Use this discussion guide at your next book club meeting as a starter for conversation.
1. Claire's new life in Hallum seems a cold reality compared to her wealthy life in Seattle--a perception only compounded by the harsh winter weather. She feels out of touch with her husband, who spent their life savings without telling her, out of touch with her teenage daughter, Jory, who is much less communicative with her than with Addison, out of touch with her profession, where she experiences both a language barrier and a lapse in practice of several years. At one point, she even explains that she, along with the rest of her family, "had forgotten how heartless the universe could be" (p. 70). In a sense, Claire had been living in a protective, sheltered bubble, cut off from reality. How do you think this bubble was created? How does she deal with her new life?
2. How does Claire's job at the clinic help get her out of her protective bubble.
3. Claire's work at the clinic, caring for her patients, also leaves her less time to care for her daughter, Jory. She thinks "time travels faster for a forty-three-year-old than a fourteen-year-old" (p. 129). Do you agree? How well do you think Claire handles this difficult situation?
4. There are references in Healer to deserving what is coming to you. Addison believes that "Angiovastin deserved production, deserved its market share and more," (p.155) and, by way of creating the drug, he deserves a lucrative payout. Even Claire, when they hold the estate sale in their old home, "recognized how deserving she had grown to feel" (p. 167). Contrast this perspective with what Claire observes in Dan, "a placid acceptance that paths have been laid out for all of us and there is no point beating about for alternatives" (p. 58). How do the themes of fate and free will play out in the story?
5. Claire is shocked and angry to learn the extent of Addison's financial gambling, and feels betrayed that he hid it from her. However, Claire also hides her true feelings from Jory, so much that it exhausts her. Why do you think she does this?
6. What role does money play in the relationship between Claire and Addison?
7. The story provides several examples of the relationship between mothers and children: Claire and Jory, Miguela and Esperanza, and Frida and her son. How are they similar and different? How do these relationships illustrate the sacrifices made for the sake of family?
8. How does Miguela's struggle, her quest to find out what happened to her daughter, affect Claire's perspective and her relationship with Jory?
9. Do you think Addison is a dreamer? Is he selfish? Is he more scientist or more businessman?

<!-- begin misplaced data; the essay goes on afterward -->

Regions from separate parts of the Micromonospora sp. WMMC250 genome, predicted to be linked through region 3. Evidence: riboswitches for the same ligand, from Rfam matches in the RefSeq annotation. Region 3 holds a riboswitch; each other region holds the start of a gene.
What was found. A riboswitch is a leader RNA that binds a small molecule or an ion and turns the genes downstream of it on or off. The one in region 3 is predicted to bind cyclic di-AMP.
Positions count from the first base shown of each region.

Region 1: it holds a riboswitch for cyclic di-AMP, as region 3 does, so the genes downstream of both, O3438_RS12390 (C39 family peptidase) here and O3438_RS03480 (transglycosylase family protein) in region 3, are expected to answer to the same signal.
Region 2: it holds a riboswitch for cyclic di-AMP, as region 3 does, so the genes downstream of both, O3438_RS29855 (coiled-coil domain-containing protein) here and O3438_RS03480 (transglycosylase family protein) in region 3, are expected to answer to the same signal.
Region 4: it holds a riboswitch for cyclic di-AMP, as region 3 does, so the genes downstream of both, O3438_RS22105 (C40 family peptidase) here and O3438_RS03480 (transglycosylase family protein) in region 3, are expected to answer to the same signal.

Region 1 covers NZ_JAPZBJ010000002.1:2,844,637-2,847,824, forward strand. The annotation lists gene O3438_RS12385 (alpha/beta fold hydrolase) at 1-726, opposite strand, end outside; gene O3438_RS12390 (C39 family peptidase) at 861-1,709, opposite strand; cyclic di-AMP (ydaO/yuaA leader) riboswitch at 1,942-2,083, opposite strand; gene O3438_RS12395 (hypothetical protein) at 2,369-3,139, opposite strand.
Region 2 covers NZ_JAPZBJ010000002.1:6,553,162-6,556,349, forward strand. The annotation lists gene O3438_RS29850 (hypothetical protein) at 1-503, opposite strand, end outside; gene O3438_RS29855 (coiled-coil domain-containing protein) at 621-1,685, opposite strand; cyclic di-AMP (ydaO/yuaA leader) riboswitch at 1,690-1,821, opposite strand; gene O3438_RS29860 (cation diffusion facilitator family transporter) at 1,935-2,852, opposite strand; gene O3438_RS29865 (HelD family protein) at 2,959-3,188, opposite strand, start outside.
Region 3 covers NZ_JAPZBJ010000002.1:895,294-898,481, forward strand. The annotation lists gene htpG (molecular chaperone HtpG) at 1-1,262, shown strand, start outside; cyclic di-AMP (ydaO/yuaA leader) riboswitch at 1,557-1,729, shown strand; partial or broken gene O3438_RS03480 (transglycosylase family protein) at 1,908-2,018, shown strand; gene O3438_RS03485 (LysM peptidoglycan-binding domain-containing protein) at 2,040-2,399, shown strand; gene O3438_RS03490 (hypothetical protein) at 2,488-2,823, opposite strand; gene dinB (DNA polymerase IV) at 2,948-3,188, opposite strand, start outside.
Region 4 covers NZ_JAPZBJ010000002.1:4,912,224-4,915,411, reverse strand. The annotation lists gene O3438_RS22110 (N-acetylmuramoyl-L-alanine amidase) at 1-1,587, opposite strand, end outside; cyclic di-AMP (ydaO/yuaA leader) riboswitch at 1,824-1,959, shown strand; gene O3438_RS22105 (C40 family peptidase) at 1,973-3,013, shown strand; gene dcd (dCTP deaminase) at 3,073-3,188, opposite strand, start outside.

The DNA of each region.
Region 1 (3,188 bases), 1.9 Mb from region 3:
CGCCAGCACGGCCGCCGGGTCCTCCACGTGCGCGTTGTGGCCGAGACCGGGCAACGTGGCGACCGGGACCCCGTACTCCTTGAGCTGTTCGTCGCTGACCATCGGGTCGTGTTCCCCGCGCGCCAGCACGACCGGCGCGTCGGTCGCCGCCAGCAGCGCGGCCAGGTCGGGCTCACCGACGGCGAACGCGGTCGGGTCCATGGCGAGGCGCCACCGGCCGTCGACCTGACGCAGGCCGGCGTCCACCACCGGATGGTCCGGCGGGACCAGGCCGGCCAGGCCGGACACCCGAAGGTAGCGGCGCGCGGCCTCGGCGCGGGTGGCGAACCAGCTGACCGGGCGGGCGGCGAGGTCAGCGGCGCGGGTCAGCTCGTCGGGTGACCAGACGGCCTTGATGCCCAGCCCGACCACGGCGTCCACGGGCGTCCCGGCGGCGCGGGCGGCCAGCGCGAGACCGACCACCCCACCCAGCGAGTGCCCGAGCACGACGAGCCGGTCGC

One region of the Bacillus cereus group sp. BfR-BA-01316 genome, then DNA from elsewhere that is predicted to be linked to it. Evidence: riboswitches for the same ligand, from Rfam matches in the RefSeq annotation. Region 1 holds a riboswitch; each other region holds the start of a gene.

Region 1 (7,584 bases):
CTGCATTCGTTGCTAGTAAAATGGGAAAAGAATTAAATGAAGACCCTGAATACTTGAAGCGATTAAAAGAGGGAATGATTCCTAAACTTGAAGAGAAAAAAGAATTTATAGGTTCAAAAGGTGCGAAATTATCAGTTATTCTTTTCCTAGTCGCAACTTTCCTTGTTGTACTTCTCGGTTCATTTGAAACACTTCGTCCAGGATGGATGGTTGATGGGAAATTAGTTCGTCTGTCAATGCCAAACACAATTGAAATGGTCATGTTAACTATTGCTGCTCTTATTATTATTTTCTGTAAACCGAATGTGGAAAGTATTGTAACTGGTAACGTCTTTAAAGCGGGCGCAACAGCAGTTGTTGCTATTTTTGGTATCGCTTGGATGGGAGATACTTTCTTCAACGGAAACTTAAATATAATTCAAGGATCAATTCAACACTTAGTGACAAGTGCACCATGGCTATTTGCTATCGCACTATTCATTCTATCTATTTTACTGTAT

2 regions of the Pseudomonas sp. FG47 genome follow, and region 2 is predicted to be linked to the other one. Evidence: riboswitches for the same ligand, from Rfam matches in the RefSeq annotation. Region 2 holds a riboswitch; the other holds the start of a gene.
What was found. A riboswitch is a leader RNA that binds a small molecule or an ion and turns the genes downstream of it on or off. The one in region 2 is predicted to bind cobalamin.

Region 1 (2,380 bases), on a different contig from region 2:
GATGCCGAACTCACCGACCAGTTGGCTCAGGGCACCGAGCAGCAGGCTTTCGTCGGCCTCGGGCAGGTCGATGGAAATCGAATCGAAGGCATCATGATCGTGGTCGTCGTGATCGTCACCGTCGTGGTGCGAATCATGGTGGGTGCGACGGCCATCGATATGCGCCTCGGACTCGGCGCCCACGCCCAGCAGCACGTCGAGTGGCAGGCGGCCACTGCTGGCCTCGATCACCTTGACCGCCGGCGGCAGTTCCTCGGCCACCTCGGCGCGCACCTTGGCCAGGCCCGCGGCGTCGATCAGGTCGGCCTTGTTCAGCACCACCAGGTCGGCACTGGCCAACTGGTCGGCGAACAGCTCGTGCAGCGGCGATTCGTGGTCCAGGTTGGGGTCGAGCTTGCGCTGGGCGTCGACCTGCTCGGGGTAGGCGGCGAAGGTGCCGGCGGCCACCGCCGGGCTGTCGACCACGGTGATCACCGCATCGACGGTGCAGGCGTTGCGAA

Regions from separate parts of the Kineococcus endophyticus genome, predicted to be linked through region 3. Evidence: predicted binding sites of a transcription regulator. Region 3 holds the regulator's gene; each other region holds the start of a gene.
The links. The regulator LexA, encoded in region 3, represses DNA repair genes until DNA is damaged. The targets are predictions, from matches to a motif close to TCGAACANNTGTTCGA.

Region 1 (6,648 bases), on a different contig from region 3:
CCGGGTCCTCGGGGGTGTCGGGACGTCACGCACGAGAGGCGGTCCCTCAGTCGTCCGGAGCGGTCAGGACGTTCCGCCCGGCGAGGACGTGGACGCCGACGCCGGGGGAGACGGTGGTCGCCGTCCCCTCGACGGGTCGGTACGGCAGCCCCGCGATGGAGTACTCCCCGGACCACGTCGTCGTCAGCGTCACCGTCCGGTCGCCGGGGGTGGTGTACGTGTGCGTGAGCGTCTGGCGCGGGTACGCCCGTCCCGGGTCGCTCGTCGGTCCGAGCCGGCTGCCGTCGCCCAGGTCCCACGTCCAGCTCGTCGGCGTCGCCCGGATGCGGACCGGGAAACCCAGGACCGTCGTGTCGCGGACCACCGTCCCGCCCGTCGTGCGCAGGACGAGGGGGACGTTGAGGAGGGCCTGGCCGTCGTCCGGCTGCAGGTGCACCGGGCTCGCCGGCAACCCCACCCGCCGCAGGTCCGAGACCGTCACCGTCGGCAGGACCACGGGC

10. Claire considers Addison's actions, and "one bright flash before the moment of sleep revealed how much the illusion of his superiority mattered to her, and how much it was anchored by trust. Until all of this, until all was stripped bare, she had not seen it" (p. 168). Addison needed Claire to believe in him, but she also needed to believe. When he gambled away their money he jeopardized that trust. Were Addison's actions to blame for all the trouble in their marriage?
11. How do their shared experiences affect the relationship between Claire and Addison by the end of the story? They leave lasting scars, but do they also make it stronger?
12. When considering the words "I love you," Claire thinks, "maybe those three words can mature and grow old just as the union itself grows old, no longer pristine and fresh but still vital. Maybe it proves that love is like any living thing--capable of almost unrecognizable change over the decades, scarring over astonishing wounds, so the words can still be true, just not in the way they began" (p. 128). How does the meaning of those words change for Claire?
13. Do you think Claire's use of the money from the sale of her engagement ring was a way to get back at Addison? Or is it simply a much-needed gift to Miguela?
14. Do you think Claire, Addison, and Jory will stay in Hallum after the story ends?
15. The first page describes how "Claire still understands the human body. She understands the involuntary mechanics of healing. But how an injured marriage heals--that remains a mystery." Do you think the resolution, the healing, of Claire's marriage to Addison by the end of the story was voluntary or involuntary?
ENHANCE YOUR BOOK CLUB
- Check out the author's website: www.CarolCassella.com. Send her an Email request to attend your group's discussion, either by conference call or web cam. Also, read Cassella's first bestselling novel, Oxygen.
- Learn more about the history of the Nicaraguan conflict through your local library or on websites such as Wikipedia.
- Look up a recipe for gallo pinto or other Nicaraguan specialties to serve at your book group. An excellent place to start is www.Nicaragua.com.
- Research Ruben Dario, his poetry, and find out more about the literary movement Modernismo.